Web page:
Paul White packs away the keyboard and plugs Roland's new Guitar‑MIDI interface into his sequencer.
Man has always had visions — to fly like the birds, to walk on the moon, to make a guitar synth that tracks properly... Well, I guess two out of three isn't bad! Even the best guitar synths still need to be played with care, but no company has worked harder than Roland to make the guitar synth a manageable and viable instrument. Last year we saw Roland's GR09, arguably the best‑behaved pitch‑tracking guitar synth on the market, and though sloppy or over‑ambitious playing can cause it to throw the odd wobbler, it's about as stable, predictable and free from delay as pitch‑tracking guitar synths are likely to get. While it seems that guitar synths are always destined to be somewhat of a technical compromise, you can play things on them that would be quite impossible on a keyboard, such as subtle bends and vibrato on individual strings.
In an attempt to make guitar synthesis even more accessible, Roland have just launched the GI‑10, which, as far as I can see, is the pitch‑to‑MIDI side of a GR09 without the internal synth section. Not having an onboard synth naturally makes the price lower, but then this assumes you have a MIDI sound module lying around somewhere. In reality, few guitarists are going to discover a hitherto neglected Sound Canvas tucked under their bed, but the home studio owner with a MIDI setup can just plug in and go. And that's where it gets really interesting, because many MIDI users were originally guitar players who had to take up playing keyboard in order to gain access to all those wonderful synth and keyboard noises. With a guitar synth or pitch‑to‑MIDI converter, guitar players get to use all the neat sounds without having to learn to make their fingers go in directions they're not used to.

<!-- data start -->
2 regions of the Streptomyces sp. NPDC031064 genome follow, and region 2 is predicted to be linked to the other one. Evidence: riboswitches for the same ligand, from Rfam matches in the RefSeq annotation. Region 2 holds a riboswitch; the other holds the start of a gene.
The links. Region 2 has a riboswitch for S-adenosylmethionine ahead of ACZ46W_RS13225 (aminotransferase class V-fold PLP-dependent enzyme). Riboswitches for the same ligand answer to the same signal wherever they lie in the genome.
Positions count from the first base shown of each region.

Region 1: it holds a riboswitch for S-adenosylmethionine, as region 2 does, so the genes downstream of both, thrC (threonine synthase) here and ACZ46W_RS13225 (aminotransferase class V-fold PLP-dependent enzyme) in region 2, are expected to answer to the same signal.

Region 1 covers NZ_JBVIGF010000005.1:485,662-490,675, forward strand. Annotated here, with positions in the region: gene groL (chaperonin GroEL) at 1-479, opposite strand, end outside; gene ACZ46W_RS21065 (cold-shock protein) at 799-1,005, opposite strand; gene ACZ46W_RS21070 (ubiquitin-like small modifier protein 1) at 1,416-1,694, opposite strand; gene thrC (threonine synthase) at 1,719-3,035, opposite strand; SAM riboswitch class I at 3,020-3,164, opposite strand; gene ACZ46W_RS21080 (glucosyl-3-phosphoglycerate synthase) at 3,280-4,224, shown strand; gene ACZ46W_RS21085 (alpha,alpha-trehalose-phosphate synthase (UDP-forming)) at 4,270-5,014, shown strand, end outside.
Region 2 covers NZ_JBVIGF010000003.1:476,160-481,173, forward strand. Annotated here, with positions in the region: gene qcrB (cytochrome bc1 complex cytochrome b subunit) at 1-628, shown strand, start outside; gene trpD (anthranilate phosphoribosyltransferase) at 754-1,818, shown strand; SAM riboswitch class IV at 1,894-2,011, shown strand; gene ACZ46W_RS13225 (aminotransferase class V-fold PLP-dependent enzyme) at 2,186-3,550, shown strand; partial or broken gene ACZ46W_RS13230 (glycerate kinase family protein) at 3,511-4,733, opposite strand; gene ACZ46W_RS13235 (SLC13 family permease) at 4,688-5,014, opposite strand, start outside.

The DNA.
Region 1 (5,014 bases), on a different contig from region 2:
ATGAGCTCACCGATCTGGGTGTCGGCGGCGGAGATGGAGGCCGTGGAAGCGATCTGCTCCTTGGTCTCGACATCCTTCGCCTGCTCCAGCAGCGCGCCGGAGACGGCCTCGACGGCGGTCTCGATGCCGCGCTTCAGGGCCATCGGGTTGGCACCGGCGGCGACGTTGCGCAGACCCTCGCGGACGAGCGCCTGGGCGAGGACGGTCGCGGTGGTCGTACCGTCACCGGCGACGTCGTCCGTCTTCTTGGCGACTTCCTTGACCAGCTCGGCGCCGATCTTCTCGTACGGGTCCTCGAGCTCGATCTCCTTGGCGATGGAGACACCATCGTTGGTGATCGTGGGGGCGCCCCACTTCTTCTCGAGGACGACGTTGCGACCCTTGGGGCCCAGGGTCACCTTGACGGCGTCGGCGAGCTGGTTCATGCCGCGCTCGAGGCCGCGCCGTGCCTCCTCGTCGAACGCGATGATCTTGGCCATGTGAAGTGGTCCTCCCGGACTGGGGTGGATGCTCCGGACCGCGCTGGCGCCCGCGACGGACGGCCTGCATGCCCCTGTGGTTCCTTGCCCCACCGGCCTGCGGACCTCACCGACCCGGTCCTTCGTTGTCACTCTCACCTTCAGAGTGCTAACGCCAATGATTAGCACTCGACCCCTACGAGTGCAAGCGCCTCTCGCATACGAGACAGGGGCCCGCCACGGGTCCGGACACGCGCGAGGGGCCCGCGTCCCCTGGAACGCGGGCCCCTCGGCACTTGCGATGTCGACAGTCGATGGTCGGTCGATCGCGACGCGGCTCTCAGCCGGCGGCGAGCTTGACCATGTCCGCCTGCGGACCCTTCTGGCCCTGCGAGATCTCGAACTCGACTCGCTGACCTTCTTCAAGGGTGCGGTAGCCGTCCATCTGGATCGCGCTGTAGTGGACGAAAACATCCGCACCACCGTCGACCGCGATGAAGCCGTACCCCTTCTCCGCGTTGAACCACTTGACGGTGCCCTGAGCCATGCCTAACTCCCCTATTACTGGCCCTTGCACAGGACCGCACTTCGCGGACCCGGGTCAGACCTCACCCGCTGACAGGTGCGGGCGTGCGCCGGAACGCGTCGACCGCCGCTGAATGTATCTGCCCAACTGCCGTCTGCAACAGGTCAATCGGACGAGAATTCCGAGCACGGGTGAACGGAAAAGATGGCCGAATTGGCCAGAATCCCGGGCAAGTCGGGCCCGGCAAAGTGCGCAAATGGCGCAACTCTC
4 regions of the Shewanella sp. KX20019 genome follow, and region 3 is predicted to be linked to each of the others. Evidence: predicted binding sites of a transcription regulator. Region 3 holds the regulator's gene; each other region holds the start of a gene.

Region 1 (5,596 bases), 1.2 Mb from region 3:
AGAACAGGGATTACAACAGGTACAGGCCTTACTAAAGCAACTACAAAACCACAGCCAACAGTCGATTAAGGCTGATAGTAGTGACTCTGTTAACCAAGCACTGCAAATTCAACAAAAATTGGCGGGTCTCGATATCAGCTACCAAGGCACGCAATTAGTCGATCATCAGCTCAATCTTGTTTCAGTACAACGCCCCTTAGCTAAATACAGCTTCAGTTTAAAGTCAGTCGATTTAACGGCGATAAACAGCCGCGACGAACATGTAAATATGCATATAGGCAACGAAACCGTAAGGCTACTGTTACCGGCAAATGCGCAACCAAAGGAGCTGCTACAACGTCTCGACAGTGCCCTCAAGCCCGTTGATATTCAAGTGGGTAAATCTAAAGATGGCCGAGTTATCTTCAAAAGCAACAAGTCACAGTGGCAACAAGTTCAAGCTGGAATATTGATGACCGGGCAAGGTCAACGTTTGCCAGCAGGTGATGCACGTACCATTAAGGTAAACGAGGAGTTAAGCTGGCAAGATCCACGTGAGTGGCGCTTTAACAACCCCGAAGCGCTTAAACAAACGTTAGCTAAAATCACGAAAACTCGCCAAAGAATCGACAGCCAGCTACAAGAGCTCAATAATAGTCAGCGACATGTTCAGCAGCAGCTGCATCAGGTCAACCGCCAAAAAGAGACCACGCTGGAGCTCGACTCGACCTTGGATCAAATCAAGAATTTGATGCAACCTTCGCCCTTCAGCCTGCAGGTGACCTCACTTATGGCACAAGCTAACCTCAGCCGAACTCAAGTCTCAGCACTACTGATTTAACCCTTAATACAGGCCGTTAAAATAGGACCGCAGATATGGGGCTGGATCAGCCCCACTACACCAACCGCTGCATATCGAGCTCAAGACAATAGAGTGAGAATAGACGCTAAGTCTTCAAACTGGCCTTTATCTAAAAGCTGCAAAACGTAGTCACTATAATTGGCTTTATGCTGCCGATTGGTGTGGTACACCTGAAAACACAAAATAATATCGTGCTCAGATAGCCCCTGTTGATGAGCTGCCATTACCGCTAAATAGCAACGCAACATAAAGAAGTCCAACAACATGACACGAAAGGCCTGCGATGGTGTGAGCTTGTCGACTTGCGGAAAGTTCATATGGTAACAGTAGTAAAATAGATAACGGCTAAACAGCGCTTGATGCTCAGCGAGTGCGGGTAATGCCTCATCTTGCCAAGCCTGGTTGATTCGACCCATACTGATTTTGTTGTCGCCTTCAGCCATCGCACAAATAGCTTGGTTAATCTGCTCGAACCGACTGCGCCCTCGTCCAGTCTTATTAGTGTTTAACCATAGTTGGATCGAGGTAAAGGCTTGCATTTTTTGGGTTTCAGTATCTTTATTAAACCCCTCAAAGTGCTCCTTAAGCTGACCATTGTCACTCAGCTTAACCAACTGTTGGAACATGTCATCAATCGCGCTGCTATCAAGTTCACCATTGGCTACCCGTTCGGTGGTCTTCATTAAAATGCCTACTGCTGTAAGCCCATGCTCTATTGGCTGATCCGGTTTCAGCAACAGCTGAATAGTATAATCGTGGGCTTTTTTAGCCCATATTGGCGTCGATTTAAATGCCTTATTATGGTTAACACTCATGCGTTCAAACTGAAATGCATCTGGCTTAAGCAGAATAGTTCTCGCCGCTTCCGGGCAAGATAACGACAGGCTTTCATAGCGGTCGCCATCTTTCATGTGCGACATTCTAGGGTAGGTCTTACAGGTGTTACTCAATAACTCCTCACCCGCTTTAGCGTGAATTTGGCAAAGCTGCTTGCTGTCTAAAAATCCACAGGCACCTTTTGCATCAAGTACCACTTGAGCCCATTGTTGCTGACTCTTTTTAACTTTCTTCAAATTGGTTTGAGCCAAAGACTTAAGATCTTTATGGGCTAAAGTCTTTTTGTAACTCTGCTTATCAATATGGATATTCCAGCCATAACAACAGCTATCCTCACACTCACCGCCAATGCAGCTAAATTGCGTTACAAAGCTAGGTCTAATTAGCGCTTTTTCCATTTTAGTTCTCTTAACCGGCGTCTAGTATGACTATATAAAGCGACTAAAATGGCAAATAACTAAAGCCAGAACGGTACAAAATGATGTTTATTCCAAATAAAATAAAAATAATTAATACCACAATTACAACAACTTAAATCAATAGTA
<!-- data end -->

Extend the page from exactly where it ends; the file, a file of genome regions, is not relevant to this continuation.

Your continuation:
Almost any guitar will work with the GI10, but you can't just plug it in and go — you have to fit a GK2 series divided pickup first, so that each string can control its own synth voice. You can buy the pickup separately, for £129, or, alternatively, Roland are currently selling the GÈ‑10 in a bundle with the GK2A for £549. Even so, the total cost is very attractive considering what it enables you to do.
Unlike the GR09, the GI‑10 includes an audio input, so that any suitable monophonic instrument can be miked up and used to drive a MIDI synth. How successfully this works depends on the sound you feed into it, as I'll explain later.
Housed in a half‑rack case and powered by the familiar lump on the carpet, the GI‑10 is an absolute doddle to operate. There are only around a dozen parameters to set up, all of which are printed onto the front panel, next to their corresponding display character. The display itself is a simple 3‑digit affair, so this kind of on‑panel information is very important. The only controls are buttons for Parameter +/‑ and Value +/‑, and once you've set the interface to suit your synth and playing style, you just leave it alone.
An effective built‑in tuner is provided, along with jack inputs for a Hold switch and an expression pedal, the latter of which may be used to control synth volume or vibrato depth. MIDI In and Out jacks are fitted, but no Thru. However, you can switch the unit to pass MIDI In data directly to the output, which enables you to leave the GI‑10 permanently patched into a system, even when you're switching between keyboard and guitar.